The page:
And don't compare yourself to other people - you are you and as worthy as anyone, you just need to believe that. Make enhancing your self esteem a priority and if your DH isn't helping in that department, you need to tell him and insist on a change in his behaviour.

PoundingTheStreets Sat 01-Nov-14 23:08:57

I think most mums apart from a small minority can relate to what you feel. Unless you are in unusual circumstances or possessed of a remarkable sense of self-assurance (which most of us aren't), most mums tend to end up with their lives somewhat taken over with domestic tasks and parenthood. It's not that their 'little women' and more simply that someone has to take over the main role of responsibility towards the children, and 9x out of 10 that is the mum because she earns less and/or her job is more flexible, etc. etc. Unfortunately, in taking on that role, social life and individual hobbies tend to fly, too, either because of lack of time/freedom or simply because of cost. Mums become facilitators of other peoples lives, instead of active agents in their own.

One of the most depressing moments in my life was attending a university reunion. I was the only one with DC. By most people's standards I was doing well - decent (if distinctly average and distinctively averagely paid) job, my own house, some nice friends. etc. I realised, however, that everything I talked about in relation to 'me' was described in relations to someone else - I was a mum, or a sister, or an employee, for example. There was no "PoundingTheStreets is x or likes y, etc." It was like I'd become wallpaper in the lives of other people, despite working my guts out.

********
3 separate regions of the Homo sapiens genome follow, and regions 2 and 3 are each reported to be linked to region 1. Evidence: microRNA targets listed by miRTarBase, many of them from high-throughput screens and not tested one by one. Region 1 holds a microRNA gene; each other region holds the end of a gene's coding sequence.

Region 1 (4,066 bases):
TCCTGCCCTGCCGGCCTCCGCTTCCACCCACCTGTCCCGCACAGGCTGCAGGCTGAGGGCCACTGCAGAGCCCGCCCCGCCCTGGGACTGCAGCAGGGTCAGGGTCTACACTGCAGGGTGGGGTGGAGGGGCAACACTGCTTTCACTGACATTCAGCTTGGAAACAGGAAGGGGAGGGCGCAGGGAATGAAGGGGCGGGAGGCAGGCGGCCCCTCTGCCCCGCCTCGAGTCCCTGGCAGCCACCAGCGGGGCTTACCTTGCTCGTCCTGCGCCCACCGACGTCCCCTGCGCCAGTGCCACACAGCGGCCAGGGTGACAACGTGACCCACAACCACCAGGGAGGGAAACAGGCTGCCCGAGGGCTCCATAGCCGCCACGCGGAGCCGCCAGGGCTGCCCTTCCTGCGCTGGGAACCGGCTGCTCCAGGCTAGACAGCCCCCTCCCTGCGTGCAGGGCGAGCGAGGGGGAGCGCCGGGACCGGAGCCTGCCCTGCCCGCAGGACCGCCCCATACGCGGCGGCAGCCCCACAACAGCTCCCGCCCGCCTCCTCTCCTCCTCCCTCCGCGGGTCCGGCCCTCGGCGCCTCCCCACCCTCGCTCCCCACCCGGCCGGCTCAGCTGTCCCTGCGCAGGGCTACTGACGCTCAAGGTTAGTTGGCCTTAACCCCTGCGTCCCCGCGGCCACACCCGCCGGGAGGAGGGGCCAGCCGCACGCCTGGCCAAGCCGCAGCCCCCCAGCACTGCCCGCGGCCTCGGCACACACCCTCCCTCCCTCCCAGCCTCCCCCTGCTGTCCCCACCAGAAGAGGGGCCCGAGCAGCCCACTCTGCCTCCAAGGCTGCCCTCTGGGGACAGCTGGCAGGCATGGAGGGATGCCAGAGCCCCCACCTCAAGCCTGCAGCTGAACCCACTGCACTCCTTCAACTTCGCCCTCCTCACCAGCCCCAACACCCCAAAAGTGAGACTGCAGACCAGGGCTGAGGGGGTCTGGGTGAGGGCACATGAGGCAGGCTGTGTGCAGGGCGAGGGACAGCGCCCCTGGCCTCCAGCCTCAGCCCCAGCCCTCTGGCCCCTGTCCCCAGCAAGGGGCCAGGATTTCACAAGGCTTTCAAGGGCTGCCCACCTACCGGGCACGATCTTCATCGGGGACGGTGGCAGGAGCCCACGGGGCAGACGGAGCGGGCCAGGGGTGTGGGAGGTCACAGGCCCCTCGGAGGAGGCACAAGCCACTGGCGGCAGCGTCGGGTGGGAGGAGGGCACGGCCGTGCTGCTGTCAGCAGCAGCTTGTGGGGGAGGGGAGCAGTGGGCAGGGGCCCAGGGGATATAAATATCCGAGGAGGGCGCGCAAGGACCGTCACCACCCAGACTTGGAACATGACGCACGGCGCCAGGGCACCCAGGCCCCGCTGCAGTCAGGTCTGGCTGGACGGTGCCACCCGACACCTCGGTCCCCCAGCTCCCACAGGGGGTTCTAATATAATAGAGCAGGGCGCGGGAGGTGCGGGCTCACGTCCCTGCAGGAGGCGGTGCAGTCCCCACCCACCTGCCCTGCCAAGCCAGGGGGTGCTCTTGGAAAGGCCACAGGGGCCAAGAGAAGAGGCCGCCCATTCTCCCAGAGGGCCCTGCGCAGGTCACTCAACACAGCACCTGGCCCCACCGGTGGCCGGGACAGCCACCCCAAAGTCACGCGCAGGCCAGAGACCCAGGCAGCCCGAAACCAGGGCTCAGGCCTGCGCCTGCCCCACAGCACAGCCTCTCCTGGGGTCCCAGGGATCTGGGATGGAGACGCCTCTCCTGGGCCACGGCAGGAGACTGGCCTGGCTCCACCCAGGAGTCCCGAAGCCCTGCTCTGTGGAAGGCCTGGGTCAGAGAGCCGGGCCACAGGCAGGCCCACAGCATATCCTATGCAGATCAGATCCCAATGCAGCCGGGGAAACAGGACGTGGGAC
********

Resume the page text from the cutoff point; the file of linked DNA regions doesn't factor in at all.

I left that reunion thoroughly depressed feeling like a woman painted in invisible ink who was boring and had nothing to offer the world. I vowed I wouldn't stand for it and changed my life. It wasn't easy because of limited funds, but I made time and money for a new hobby which eventually transformed by life both professionally and personally.

Men aren't being selfish by protecting that bit of themselves when they become parents. More women should insist that they get the same privilege.

Go for whatever it is you want to do and don't let anyone stand in your way. If your DH loves you he will champion you in this.

Join the discussion

Registering is free, easy, and means you can join in the discussion, watch threads, get discounts, win prizes and lots more.

Register now »

Already registered? Log in with: